Selected enrollment characteristics among case subjects and control subjects are shown in Table 2. Case subjects were statistically significantly younger than control subjects; the median age of case subjects was 35 years (interquartile range = 27–46 years) and that of control subjects was 44 years (interquartile range = 31–56 years) (P < .001). Case subjects were statistically significantly more likely than control subjects to have initiated sex at an earlier age (P = .02), had more lifetime (P < .001), and recent (P = .01) sex partners and were more likely to be infected with C trachomatis (P = .004 for DNA and P = .02 for IgG). Thus, as expected, case subjects had a higher risk profile for sexually transmitted infections as judged by demographic and sexual factors than control subjects.
Demographic and behavioral characteristics at enrollment and their association with C trachomatis status (DNA and serology separately) among control subjects are presented in Table 3. A positive C trachomatis DNA status was statistically significantly associated with younger age and decreased with increasing age (aOR = 0.97, 95% CI = 0.95 to 0.99). A positive C trachomatis DNA status was statistically significantly associated with having two or three sex partners in the past year compared with no partners in the past year (aOR = 5.43, 95% CI = 1.03 to 28.72) and with a positive carcinogenic HPV DNA status (aOR = 2.47, 95% CI = 1.34 to 4.56). C trachomatis serological status was not associated with age; however, women with a positive C trachomatis serological status, compared with those with a negative status, were more likely to have had an ectopic pregnancy (aOR = 5.88, 95% CI = 1.13 to 30.53), smoked cigarettes (aOR = 2.16, 95% CI = 1.34 to 3.48), had positive serology for herpes simplex virus 2 (aOR = 1.90, 95% CI = 1.30 to 2.79), and to be seropositive for HPV16 (aOR = 2.03, 95% CI = 1.40 to 2.94). Thus, a positive C trachomatis DNA status was associated with an active C trachomatis infection, and a positive C trachomatis serological status was reflective of a past exposure to C trachomatis.
Relationships between C trachomatis status, as assessed by DNA or serological assays, and CIN2+ among all subjects at enrollment and among those who were either positive or negative for carcinogenic HPV DNA at enrollment are shown in Table 4. When HPV status was not controlled and case subjects were compared with control subjects, C trachomatis status, as measured by DNA or serology, was statistically significantly associated with CIN2+ (for C trachomatis DNA, OR = 1.78, 95% CI = 1.20 to 2.65; for C trachomatis IgG, OR = 1.24, 95% CI = 1.07 to 1.44). We next stratified the analysis by enrollment carcinogenic HPV status. Among carcinogenic HPV-negative subjects, we found a strong and statistically significant association between a positive C trachomatis DNA status at enrollment and incident CIN2+ (OR = 2.19, 95% CI = 1.03 to 4.66) but no association between a positive C trachomatis IgG status and CIN2+. It should, however, be noted that there were few carcinogenic HPV-negative subjects with CIN2+.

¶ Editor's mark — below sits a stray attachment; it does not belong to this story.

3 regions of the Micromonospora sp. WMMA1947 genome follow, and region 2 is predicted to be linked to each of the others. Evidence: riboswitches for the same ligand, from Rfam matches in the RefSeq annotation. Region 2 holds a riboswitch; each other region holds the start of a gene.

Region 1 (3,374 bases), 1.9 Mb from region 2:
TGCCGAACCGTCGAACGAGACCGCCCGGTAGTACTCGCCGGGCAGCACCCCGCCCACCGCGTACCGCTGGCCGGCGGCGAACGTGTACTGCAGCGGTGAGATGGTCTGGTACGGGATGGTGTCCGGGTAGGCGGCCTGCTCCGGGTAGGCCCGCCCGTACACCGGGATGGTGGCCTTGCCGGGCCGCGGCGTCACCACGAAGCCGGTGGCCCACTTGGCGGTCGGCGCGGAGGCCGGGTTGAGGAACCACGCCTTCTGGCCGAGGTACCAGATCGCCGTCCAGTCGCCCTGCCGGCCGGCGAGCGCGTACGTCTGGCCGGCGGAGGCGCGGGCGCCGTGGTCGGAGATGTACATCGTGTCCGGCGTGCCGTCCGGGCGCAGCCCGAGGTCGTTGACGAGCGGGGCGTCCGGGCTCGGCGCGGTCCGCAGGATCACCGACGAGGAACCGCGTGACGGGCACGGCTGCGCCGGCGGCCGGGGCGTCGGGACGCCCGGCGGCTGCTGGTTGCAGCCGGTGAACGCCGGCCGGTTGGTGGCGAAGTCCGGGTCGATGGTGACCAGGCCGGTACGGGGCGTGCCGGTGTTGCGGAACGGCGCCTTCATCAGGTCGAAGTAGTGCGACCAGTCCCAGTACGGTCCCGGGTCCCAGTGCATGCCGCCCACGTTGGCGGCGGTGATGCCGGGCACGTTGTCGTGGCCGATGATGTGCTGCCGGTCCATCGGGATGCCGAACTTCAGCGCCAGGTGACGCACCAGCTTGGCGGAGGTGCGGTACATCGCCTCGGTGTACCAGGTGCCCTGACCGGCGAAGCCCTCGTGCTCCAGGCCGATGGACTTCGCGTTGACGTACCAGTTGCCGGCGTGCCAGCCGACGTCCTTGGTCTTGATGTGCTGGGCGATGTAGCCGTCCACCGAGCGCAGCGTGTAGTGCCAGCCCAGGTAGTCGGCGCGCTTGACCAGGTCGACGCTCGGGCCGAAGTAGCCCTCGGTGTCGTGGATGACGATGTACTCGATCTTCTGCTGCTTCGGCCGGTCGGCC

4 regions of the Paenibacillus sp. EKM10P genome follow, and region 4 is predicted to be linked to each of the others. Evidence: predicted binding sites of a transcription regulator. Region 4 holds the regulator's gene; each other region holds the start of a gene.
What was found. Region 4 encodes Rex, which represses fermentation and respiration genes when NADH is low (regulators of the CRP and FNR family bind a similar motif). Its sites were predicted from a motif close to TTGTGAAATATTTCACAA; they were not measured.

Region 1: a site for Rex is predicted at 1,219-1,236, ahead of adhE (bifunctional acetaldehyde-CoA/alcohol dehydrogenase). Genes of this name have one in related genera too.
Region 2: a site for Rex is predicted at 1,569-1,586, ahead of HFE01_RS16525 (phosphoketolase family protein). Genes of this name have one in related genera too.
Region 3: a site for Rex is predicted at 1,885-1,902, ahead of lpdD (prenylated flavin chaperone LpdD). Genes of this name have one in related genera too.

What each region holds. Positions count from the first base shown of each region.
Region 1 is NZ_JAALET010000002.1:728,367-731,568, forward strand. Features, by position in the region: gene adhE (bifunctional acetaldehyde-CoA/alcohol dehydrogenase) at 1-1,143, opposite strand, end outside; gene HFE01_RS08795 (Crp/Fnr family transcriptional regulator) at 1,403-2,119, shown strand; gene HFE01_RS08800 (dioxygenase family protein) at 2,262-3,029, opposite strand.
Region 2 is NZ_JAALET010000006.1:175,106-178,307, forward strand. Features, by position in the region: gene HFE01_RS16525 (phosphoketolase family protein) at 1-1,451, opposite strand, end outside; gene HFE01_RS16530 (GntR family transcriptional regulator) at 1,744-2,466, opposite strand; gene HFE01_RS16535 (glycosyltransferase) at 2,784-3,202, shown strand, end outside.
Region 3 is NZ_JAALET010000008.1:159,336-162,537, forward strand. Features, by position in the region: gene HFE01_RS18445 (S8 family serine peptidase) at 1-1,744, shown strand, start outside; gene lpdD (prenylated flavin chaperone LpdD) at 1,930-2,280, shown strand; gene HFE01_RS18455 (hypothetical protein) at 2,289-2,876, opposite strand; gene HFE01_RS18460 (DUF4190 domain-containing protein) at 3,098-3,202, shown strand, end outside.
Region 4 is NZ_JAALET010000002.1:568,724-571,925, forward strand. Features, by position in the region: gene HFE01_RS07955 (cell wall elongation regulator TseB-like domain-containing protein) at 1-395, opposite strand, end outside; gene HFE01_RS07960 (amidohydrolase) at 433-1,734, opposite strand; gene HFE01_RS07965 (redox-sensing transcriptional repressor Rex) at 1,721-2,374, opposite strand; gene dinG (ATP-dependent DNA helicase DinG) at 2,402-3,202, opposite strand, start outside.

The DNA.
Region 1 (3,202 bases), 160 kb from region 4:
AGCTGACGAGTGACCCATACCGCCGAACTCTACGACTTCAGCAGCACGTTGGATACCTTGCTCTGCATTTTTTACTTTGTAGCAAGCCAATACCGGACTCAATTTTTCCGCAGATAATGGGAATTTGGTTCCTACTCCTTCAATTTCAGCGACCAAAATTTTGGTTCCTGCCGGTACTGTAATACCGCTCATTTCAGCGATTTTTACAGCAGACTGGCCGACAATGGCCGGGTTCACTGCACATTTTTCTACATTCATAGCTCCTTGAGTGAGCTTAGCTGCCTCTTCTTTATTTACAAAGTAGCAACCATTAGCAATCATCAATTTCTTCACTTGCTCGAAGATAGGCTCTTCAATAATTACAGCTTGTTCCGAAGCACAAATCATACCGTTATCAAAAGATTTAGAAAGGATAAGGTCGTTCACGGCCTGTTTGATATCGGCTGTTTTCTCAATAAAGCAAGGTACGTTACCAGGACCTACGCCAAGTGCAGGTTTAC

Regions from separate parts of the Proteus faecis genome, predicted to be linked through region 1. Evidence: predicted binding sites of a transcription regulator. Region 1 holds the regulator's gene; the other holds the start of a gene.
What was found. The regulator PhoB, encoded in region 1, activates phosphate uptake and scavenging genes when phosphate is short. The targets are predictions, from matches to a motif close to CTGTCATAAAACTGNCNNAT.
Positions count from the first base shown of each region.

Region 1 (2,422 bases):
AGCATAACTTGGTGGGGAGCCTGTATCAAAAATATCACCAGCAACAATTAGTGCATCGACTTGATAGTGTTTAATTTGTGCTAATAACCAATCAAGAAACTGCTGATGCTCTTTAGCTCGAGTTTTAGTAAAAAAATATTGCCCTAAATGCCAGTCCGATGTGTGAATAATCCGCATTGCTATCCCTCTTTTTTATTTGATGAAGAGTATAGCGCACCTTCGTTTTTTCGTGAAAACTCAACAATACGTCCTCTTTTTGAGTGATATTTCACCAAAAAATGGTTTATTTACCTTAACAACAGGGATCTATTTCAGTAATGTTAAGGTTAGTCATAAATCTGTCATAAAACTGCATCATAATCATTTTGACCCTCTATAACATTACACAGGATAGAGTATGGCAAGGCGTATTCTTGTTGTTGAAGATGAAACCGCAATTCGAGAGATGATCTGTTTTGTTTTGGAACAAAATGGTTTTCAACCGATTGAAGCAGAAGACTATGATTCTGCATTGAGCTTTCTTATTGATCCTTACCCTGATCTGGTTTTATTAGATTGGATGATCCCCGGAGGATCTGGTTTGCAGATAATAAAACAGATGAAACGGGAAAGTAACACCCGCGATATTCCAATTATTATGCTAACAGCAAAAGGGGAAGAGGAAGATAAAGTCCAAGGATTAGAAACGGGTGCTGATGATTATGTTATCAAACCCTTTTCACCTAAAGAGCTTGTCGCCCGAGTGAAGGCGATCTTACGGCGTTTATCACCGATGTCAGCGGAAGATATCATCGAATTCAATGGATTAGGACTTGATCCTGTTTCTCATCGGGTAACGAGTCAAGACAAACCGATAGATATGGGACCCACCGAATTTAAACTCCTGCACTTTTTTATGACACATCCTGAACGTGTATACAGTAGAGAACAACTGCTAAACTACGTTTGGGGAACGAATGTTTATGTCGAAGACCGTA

To account for confounding by HPV, we restricted the analysis to subjects whose exfoliated cervical cells at enrollment were positive for carcinogenic HPV, as determined by a positive HPV DNA test result (Table 4). Among subjects in this group, no association was found between CIN2+ and C trachomatis (for positive C trachomatis DNA status, OR for CIN2+ = 0.77, 95% CI = 0.42 to 1.41; for positive C trachomatis IgG status, OR for CIN2+ = 1.09, 95% CI = 0.85 to 1.41). We also investigated this relationship among women who were positive for HPV16 DNA and/or for HPV16 IgG but found no association between CIN2+ and C trachomatis (data not shown).
A positive C trachomatis status at enrollment was also associated with incident carcinogenic HPV infection (RR for incident carcinogenic HPV = 2.6, 95% CI = 1.6 to 4.2, when subjects with a positive C trachomatis DNA status were compared with those with a negative C trachomatis DNA status; RR = 1.6, 95% CI = 1.1 to 2.4, when subjects with a positive C trachomatis IgG status were compared with those with a negative C trachomatis IgG status) (Table 5).
When we restricted the analysis to the 188 case subjects with CIN3 or cancer (a more stringent case definition) and the control subjects to the 995 control subjects only or the control subjects plus the CIN2 cases (n = 1121), no association was found between C trachomatis status and CIN3+ among HPV-infected women. Finally, when we restricted the analysis to the 50 case subjects with cancer and the 995 control subjects (the random sample of control subjects from the baseline population), no association was found between C trachomatis status and cancer among HPV-infected women (data not shown).
We further investigated the relationship between C trachomatis and CIN2+ among carcinogenic HPV-positive women who were stratified by age (<30 years or ≥30 years). No association was found among women younger than 30 years between C trachomatis DNA status and CIN2+ (OR = 1.13, 95% CI = 0.45 to 2.77) or between C trachomatis IgG status and CIN2+ (OR = 1.28, 95% CI = 0.83 to 1.99). In addition, no association was found among women aged 30 years or older between C trachomatis DNA status and CIN2+ (OR = 0.61, 95% CI = 0.27 to 1.39) or between C trachomatis IgG status and CIN2+ (OR = 1.00, 95% CI = 0.74 to 1.37).